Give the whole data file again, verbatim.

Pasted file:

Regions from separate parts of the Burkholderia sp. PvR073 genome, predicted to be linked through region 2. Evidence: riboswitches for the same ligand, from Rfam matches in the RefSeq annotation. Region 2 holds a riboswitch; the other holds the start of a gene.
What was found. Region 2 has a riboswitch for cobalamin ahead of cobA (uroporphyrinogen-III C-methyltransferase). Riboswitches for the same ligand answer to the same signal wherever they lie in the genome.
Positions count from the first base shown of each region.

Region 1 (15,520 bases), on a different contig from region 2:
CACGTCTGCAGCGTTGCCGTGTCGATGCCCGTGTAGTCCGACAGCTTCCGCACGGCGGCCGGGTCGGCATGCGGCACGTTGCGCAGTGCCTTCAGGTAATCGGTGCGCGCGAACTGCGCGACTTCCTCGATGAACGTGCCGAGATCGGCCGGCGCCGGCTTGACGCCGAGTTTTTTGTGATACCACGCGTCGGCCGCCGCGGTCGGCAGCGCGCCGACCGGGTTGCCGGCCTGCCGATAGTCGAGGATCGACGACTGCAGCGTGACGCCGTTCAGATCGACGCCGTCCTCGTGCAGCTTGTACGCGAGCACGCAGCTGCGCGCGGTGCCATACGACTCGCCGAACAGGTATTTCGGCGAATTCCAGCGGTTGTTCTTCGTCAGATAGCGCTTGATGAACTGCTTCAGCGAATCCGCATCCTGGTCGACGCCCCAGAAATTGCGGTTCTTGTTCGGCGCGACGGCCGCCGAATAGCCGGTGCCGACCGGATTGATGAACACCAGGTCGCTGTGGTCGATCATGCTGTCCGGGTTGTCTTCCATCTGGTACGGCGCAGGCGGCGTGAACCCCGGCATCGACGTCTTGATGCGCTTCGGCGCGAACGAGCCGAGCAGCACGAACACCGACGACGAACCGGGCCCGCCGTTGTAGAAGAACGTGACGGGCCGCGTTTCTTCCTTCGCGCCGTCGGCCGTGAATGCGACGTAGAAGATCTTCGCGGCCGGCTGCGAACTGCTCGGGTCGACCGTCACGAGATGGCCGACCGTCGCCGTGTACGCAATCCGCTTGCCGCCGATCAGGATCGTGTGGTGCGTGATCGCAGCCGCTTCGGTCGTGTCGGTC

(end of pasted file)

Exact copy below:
Regions from separate parts of the Burkholderia sp. PvR073 genome, predicted to be linked through region 2. Evidence: riboswitches for the same ligand, from Rfam matches in the RefSeq annotation. Region 2 holds a riboswitch; the other holds the start of a gene.
What was found. Region 2 has a riboswitch for cobalamin ahead of cobA (uroporphyrinogen-III C-methyltransferase). Riboswitches for the same ligand answer to the same signal wherever they lie in the genome.
Positions count from the first base shown of each region.

Region 1 (15,520 bases), on a different contig from region 2:
CACGTCTGCAGCGTTGCCGTGTCGATGCCCGTGTAGTCCGACAGCTTCCGCACGGCGGCCGGGTCGGCATGCGGCACGTTGCGCAGTGCCTTCAGGTAATCGGTGCGCGCGAACTGCGCGACTTCCTCGATGAACGTGCCGAGATCGGCCGGCGCCGGCTTGACGCCGAGTTTTTTGTGATACCACGCGTCGGCCGCCGCGGTCGGCAGCGCGCCGACCGGGTTGCCGGCCTGCCGATAGTCGAGGATCGACGACTGCAGCGTGACGCCGTTCAGATCGACGCCGTCCTCGTGCAGCTTGTACGCGAGCACGCAGCTGCGCGCGGTGCCATACGACTCGCCGAACAGGTATTTCGGCGAATTCCAGCGGTTGTTCTTCGTCAGATAGCGCTTGATGAACTGCTTCAGCGAATCCGCATCCTGGTCGACGCCCCAGAAATTGCGGTTCTTGTTCGGCGCGACGGCCGCCGAATAGCCGGTGCCGACCGGATTGATGAACACCAGGTCGCTGTGGTCGATCATGCTGTCCGGGTTGTCTTCCATCTGGTACGGCGCAGGCGGCGTGAACCCCGGCATCGACGTCTTGATGCGCTTCGGCGCGAACGAGCCGAGCAGCACGAACACCGACGACGAACCGGGCCCGCCGTTGTAGAAGAACGTGACGGGCCGCGTTTCTTCCTTCGCGCCGTCGGCCGTGAATGCGACGTAGAAGATCTTCGCGGCCGGCTGCGAACTGCTCGGGTCGACCGTCACGAGATGGCCGACCGTCGCCGTGTACGCAATCCGCTTGCCGCCGATCAGGATCGTGTGGTGCGTGATCGCAGCCGCTTCGGTCGTGTCGGTC